Let's start from one of his more realistic and practical issues. What he thinks needs to be changed immediately is the infrastructure of starting up a business in Japan. "One big problem in Japanese law is the minimum capital requirement," he says. "Japanese law requires ´yen;10 million minimum capital to establish a Kabushikigaisha (a joint-stock corporation), and I think that's too much. Who would have that much money in their 20s and 30s? If you found a company, there are ways to get funded. But you can't get funded if you don't have a company." He also thinks people don't have enough knowledge of direct financing. "We hear in many places that direct financing (as opposed to loans) is becoming the standard way to get financed. But nobody actually knows how. That's why many end up wasting their time trying to figure out how to get financed."

Taiga doesn't buy the idea that Japan is behind the US because of technology. "Technology is not a big issue," he says. But the US does have a few decades' head-start on Japan when it comes to financing and venture capital, and that's where he sees the big difference. "Some think Japanese people don't have the entrepreneurial spirit, but that's not true," he says. "It's the lack of knowledge and strict rules that hinder them from starting up businesses."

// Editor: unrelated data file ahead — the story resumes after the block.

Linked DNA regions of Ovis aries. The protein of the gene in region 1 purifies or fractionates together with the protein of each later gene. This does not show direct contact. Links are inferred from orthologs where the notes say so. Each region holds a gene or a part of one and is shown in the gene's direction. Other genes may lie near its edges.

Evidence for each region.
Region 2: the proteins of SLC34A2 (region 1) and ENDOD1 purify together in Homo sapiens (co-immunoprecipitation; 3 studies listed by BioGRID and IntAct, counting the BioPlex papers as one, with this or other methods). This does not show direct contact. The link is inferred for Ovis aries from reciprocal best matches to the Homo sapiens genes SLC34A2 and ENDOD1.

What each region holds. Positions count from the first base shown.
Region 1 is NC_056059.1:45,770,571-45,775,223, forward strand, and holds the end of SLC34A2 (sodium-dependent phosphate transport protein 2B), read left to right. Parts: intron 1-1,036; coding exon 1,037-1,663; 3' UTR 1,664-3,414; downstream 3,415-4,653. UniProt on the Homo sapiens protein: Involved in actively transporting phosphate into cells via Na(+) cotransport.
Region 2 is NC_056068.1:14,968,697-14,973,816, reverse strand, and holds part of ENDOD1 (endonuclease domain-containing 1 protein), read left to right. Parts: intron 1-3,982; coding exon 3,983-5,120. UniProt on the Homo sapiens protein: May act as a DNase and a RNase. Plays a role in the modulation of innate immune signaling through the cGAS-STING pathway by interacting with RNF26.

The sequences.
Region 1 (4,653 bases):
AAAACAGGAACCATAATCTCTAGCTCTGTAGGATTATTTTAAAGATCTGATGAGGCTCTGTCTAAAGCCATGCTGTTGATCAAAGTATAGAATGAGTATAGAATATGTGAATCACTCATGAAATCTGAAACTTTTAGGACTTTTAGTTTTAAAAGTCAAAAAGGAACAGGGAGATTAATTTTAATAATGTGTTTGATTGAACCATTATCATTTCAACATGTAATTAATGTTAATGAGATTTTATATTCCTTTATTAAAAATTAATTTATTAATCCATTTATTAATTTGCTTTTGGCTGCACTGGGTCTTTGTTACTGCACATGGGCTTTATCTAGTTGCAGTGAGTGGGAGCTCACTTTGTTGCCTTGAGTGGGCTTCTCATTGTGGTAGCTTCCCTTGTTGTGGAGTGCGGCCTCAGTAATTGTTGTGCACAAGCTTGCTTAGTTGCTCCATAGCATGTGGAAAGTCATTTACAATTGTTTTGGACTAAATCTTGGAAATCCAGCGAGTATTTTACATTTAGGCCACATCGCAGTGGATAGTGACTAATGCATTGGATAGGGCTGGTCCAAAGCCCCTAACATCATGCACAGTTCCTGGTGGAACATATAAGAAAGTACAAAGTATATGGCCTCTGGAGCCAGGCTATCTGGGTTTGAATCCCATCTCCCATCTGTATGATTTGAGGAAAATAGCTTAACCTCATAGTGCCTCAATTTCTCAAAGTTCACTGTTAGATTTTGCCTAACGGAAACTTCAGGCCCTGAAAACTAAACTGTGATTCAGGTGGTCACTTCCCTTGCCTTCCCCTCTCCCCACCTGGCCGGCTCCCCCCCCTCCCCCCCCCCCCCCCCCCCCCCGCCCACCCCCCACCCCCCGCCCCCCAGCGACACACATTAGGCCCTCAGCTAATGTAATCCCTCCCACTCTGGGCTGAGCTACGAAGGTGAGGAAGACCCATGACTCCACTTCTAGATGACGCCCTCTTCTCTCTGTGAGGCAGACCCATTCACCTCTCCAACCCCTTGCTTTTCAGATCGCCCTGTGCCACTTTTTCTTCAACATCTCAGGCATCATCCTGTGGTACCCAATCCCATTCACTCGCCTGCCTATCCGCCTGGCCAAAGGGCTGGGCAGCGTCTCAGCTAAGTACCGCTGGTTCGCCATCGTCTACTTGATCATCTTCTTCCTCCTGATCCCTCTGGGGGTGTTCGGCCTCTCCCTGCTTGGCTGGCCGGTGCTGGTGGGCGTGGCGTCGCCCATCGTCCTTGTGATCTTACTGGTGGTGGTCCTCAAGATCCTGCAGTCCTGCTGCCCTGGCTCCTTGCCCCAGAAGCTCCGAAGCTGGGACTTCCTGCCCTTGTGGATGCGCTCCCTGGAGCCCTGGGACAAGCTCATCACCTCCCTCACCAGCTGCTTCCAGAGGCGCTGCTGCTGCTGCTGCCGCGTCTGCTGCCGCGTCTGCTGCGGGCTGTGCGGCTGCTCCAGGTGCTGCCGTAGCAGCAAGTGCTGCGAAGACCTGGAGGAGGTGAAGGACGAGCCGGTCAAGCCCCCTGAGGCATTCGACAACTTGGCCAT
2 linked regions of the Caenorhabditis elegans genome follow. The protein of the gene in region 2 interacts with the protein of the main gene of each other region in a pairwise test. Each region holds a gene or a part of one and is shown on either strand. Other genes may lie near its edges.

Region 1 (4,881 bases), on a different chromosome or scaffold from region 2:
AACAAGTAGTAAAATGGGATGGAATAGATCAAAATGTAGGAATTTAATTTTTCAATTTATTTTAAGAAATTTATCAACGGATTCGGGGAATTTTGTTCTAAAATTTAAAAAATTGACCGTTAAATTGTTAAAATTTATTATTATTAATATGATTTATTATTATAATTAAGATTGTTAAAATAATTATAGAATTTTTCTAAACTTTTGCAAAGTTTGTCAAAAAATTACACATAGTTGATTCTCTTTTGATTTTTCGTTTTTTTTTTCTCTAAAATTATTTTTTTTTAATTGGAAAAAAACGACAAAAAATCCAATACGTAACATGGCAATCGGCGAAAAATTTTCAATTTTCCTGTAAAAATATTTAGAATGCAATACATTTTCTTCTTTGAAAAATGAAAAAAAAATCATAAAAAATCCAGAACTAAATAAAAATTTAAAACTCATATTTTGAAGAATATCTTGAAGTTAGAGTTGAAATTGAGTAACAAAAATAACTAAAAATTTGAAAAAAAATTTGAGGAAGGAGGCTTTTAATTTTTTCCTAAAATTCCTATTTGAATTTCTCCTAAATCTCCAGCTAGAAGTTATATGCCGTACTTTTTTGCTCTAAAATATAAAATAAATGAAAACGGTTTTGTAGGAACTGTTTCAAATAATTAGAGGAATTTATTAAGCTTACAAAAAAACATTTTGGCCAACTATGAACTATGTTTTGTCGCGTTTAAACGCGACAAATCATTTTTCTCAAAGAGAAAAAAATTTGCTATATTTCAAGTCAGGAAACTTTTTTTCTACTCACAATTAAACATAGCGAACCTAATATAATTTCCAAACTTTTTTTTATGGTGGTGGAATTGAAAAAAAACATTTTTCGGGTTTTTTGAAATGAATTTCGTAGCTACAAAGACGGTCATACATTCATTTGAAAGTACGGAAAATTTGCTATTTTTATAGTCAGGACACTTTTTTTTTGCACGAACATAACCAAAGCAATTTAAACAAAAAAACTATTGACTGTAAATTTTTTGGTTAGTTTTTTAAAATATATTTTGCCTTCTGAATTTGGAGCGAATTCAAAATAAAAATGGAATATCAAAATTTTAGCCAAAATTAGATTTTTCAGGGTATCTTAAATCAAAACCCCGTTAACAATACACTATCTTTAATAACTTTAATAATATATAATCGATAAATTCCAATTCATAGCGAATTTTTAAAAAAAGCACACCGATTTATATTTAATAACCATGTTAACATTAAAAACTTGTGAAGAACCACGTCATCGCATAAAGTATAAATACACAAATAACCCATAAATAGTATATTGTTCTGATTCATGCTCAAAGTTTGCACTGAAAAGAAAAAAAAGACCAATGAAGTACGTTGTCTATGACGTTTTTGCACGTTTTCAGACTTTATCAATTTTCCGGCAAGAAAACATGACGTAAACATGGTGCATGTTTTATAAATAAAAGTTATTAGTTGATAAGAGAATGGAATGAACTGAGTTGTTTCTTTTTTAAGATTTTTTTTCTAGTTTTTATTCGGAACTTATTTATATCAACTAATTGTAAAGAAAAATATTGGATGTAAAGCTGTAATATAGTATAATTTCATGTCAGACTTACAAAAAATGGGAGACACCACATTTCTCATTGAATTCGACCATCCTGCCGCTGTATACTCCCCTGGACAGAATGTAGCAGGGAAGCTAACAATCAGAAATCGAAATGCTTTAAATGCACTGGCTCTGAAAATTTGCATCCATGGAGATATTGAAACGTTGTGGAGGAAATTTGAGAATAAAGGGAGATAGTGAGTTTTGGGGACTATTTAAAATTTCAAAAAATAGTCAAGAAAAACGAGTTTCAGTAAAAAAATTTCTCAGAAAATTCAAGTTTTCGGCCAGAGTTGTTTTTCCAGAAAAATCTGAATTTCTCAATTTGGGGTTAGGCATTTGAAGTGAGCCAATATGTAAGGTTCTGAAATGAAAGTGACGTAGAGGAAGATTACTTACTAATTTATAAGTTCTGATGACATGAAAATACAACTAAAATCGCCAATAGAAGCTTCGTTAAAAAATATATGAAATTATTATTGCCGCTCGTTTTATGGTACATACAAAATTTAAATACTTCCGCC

Taiga also criticizes the government for trying to spend money on the IT revolution. He occasionally talks to government types, and thinks they're overly optimistic about the employment that might be created by the IT revolution. "The amount of new employment created by the IT industry will be less than the amount of unemployment created by streamlining from the IT revolution. If we really want to look for new employment, I think we should look at SOHOs and companies with small groups of people who don't really have to depend on big corporations." Again, he gets back to the law about minimum capital requirement. "Changing that law doesn't require any money, but the government wants to think about how to spend money on IT. If they seek more employment and prosperity, they should seriously think about changing the rules before spending money."

Not many people talk about changing Japanese law. Although he's never been the founder of a company -- at 26, his formal work history consists of little more than director of the BVA and two years at Andersen Consulting -- he meets a lot of entrepreneurs and has lots of opinions about starting up a business. That's one of the reasons he's so popular among Net companies as an advisor.